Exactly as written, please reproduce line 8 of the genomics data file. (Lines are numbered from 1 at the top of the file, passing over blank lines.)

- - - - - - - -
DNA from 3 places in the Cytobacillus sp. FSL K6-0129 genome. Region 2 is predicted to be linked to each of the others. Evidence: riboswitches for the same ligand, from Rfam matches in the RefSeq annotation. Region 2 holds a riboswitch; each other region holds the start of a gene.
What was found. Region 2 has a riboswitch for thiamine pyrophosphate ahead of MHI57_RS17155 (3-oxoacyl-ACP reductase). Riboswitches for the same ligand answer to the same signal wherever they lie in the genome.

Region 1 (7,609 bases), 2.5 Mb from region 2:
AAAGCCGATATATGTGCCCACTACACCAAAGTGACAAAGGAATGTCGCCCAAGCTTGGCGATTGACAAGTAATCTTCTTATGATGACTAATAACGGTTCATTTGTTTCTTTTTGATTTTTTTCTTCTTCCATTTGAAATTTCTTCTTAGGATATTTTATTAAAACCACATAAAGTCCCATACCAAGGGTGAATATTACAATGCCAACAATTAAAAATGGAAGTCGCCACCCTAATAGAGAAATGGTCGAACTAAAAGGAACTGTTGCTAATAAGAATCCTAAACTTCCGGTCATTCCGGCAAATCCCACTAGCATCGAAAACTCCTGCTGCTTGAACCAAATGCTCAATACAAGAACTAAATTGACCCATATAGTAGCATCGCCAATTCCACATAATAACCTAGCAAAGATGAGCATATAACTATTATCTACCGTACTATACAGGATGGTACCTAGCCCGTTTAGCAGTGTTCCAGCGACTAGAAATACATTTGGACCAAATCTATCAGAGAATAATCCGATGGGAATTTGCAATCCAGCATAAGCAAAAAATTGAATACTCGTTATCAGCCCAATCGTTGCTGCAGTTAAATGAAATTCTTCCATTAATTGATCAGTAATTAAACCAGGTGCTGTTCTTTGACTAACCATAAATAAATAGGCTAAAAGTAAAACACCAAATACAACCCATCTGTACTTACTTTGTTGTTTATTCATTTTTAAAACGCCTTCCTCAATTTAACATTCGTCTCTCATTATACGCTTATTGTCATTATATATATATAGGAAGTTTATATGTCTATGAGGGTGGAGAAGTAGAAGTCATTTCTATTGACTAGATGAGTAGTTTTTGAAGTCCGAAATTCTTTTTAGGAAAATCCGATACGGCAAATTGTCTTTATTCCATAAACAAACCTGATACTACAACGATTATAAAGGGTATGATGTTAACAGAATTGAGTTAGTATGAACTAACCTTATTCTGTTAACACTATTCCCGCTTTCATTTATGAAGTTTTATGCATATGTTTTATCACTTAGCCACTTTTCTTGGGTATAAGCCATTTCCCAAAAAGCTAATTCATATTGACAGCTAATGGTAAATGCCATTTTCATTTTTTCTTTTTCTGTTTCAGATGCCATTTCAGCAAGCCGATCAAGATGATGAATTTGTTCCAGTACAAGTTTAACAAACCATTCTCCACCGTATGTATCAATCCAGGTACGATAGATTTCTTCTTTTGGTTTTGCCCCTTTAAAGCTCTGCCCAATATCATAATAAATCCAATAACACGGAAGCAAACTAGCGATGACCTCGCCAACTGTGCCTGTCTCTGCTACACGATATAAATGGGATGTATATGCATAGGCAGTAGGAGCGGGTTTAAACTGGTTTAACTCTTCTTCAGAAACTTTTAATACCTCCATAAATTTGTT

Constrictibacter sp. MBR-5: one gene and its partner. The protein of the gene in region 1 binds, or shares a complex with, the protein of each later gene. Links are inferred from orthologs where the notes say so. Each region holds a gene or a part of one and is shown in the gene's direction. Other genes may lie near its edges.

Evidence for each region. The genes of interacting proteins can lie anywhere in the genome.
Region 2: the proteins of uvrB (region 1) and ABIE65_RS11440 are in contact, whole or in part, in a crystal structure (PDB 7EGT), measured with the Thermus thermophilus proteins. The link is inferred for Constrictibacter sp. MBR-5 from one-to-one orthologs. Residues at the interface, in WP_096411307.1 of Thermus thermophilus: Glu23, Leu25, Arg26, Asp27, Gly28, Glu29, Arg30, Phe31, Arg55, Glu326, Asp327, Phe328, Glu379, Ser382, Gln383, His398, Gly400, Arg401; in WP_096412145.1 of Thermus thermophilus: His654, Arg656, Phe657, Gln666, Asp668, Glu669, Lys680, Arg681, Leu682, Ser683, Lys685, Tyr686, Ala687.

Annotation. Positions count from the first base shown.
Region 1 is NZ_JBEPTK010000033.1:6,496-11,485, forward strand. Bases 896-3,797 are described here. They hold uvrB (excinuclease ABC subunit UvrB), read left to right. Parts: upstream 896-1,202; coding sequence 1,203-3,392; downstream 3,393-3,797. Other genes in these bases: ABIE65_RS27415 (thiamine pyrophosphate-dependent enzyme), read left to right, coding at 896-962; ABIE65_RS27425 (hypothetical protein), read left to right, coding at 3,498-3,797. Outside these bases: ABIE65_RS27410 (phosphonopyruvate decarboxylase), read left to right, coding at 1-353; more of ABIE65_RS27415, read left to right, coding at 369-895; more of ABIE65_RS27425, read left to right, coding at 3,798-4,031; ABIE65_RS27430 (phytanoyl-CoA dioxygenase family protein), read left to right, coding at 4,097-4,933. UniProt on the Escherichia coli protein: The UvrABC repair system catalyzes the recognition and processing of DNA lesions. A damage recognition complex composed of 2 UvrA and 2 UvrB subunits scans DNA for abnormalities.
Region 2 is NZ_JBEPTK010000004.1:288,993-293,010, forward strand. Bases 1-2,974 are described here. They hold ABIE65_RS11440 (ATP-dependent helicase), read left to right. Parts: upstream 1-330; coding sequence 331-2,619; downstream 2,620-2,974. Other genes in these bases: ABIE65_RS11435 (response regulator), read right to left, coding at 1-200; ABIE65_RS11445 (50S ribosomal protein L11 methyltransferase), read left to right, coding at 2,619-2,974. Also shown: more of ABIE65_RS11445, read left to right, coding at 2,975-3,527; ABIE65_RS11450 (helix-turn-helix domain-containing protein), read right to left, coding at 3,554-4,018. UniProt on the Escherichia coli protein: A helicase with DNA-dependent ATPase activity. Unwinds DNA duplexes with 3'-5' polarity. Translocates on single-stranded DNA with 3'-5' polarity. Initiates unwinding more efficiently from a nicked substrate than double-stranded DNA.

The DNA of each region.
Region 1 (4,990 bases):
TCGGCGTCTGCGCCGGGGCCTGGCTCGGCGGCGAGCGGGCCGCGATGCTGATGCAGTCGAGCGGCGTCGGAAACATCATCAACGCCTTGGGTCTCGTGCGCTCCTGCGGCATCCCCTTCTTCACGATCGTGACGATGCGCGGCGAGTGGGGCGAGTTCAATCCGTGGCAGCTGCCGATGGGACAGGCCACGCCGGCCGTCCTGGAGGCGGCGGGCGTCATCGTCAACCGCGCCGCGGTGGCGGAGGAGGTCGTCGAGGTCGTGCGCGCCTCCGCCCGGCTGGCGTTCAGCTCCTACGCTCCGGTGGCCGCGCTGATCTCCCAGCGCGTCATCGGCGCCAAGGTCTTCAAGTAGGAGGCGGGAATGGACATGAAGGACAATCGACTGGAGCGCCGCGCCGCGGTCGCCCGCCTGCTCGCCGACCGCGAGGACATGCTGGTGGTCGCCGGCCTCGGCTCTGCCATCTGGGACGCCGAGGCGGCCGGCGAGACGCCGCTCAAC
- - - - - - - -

Annotation. Positions count from the first base shown.